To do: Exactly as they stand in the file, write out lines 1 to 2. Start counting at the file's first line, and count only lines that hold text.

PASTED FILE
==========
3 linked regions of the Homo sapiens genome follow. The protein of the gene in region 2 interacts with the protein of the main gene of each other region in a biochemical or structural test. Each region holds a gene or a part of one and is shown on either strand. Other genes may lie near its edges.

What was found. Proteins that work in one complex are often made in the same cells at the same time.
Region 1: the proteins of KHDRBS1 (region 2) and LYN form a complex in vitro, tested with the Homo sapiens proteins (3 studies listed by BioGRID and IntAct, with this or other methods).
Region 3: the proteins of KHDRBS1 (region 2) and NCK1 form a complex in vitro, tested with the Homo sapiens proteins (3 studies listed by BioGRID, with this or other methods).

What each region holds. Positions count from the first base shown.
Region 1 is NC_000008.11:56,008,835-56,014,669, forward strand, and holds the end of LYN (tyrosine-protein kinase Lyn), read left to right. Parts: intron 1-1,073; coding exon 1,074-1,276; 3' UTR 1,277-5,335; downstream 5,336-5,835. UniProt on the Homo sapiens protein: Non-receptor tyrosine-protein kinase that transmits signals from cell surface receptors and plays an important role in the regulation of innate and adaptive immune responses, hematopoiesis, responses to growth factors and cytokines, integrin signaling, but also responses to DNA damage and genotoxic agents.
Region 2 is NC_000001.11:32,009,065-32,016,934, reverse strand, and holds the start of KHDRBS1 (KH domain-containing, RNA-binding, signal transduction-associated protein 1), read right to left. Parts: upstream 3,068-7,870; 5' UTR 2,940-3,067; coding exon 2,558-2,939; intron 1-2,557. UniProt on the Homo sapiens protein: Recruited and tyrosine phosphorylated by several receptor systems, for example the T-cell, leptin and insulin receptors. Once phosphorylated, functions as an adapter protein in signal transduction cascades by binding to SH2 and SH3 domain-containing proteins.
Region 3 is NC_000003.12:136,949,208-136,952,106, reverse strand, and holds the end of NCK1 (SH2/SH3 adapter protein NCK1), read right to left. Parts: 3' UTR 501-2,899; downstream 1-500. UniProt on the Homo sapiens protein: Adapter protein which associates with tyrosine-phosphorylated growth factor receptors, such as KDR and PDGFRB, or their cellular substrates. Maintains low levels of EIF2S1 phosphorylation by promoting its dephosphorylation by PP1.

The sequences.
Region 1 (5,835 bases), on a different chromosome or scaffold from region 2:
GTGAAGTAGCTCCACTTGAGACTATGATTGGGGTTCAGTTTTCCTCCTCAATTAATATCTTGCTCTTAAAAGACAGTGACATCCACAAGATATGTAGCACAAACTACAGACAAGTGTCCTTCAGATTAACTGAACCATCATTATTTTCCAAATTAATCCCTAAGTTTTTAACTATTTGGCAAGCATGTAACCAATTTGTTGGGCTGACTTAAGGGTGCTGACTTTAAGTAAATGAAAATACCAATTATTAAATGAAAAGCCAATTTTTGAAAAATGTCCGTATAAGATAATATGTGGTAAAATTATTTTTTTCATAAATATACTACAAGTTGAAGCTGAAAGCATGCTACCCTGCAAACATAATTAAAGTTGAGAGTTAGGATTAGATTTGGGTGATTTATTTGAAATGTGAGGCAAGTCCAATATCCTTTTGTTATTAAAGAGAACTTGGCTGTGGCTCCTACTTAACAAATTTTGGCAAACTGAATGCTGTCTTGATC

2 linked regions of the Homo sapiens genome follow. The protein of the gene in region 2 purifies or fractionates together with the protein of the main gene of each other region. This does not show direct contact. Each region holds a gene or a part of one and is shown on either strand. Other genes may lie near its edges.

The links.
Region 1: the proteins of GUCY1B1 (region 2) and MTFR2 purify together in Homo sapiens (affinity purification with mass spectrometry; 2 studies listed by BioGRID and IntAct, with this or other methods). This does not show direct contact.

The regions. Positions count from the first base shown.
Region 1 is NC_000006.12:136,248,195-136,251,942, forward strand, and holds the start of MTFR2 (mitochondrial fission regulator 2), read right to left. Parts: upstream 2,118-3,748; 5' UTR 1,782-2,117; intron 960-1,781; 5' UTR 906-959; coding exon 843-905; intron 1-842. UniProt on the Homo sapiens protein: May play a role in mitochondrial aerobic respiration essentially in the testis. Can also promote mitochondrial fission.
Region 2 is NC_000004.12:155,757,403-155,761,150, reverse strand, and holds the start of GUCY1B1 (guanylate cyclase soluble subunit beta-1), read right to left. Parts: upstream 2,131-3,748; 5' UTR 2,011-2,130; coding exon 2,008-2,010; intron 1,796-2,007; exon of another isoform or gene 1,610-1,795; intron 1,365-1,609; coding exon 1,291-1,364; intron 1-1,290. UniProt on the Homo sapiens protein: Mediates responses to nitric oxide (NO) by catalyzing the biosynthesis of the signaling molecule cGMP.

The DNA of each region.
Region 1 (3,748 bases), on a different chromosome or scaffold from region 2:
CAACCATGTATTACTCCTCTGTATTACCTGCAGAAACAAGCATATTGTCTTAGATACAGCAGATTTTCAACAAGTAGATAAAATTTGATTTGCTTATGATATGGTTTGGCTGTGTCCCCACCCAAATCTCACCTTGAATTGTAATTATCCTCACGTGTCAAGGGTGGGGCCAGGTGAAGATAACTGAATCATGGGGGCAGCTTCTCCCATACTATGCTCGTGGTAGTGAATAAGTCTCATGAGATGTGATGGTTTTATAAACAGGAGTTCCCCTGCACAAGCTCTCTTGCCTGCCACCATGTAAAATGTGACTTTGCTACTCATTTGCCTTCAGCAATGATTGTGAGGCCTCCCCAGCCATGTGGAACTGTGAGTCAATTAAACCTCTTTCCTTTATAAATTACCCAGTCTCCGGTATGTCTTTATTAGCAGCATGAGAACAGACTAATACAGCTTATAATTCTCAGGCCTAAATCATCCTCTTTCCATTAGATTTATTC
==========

3 linked regions of the Homo sapiens genome follow. The protein of the gene in region 2 interacts with the protein of the main gene of each other region in a biochemical or structural test. Each region holds a gene or a part of one and is shown on either strand. Other genes may lie near its edges.

What was found. Proteins that work in one complex are often made in the same cells at the same time.